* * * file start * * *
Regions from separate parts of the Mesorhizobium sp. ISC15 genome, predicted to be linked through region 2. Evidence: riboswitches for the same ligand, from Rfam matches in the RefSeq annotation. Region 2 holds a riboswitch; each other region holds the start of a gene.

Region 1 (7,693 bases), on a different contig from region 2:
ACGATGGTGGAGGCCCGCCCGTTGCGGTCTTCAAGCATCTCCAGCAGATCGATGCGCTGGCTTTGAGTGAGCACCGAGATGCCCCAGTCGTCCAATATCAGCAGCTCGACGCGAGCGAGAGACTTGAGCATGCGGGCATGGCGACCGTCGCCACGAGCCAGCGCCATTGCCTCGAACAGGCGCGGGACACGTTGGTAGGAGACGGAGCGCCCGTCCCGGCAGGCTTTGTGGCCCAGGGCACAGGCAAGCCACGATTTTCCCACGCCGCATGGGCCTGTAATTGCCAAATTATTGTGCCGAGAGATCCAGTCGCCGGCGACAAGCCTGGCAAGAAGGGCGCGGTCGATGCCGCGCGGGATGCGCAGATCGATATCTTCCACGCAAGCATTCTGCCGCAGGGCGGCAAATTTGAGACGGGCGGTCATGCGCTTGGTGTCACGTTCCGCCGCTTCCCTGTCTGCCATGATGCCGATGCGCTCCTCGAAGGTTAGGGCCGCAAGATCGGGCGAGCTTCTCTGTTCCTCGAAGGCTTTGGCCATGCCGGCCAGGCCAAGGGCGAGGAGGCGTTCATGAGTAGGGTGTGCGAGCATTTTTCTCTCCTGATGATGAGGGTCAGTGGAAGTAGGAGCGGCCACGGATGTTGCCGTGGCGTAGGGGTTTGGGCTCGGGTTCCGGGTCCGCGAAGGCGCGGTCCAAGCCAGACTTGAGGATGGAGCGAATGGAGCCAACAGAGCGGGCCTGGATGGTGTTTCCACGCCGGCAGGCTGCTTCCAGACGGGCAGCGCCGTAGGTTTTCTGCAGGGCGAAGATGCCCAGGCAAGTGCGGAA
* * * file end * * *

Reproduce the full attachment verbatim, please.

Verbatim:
Regions from separate parts of the Mesorhizobium sp. ISC15 genome, predicted to be linked through region 2. Evidence: riboswitches for the same ligand, from Rfam matches in the RefSeq annotation. Region 2 holds a riboswitch; each other region holds the start of a gene.

Region 1 (7,693 bases), on a different contig from region 2:
ACGATGGTGGAGGCCCGCCCGTTGCGGTCTTCAAGCATCTCCAGCAGATCGATGCGCTGGCTTTGAGTGAGCACCGAGATGCCCCAGTCGTCCAATATCAGCAGCTCGACGCGAGCGAGAGACTTGAGCATGCGGGCATGGCGACCGTCGCCACGAGCCAGCGCCATTGCCTCGAACAGGCGCGGGACACGTTGGTAGGAGACGGAGCGCCCGTCCCGGCAGGCTTTGTGGCCCAGGGCACAGGCAAGCCACGATTTTCCCACGCCGCATGGGCCTGTAATTGCCAAATTATTGTGCCGAGAGATCCAGTCGCCGGCGACAAGCCTGGCAAGAAGGGCGCGGTCGATGCCGCGCGGGATGCGCAGATCGATATCTTCCACGCAAGCATTCTGCCGCAGGGCGGCAAATTTGAGACGGGCGGTCATGCGCTTGGTGTCACGTTCCGCCGCTTCCCTGTCTGCCATGATGCCGATGCGCTCCTCGAAGGTTAGGGCCGCAAGATCGGGCGAGCTTCTCTGTTCCTCGAAGGCTTTGGCCATGCCGGCCAGGCCAAGGGCGAGGAGGCGTTCATGAGTAGGGTGTGCGAGCATTTTTCTCTCCTGATGATGAGGGTCAGTGGAAGTAGGAGCGGCCACGGATGTTGCCGTGGCGTAGGGGTTTGGGCTCGGGTTCCGGGTCCGCGAAGGCGCGGTCCAAGCCAGACTTGAGGATGGAGCGAATGGAGCCAACAGAGCGGGCCTGGATGGTGTTTCCACGCCGGCAGGCTGCTTCCAGACGGGCAGCGCCGTAGGTTTTCTGCAGGGCGAAGATGCCCAGGCAAGTGCGGAA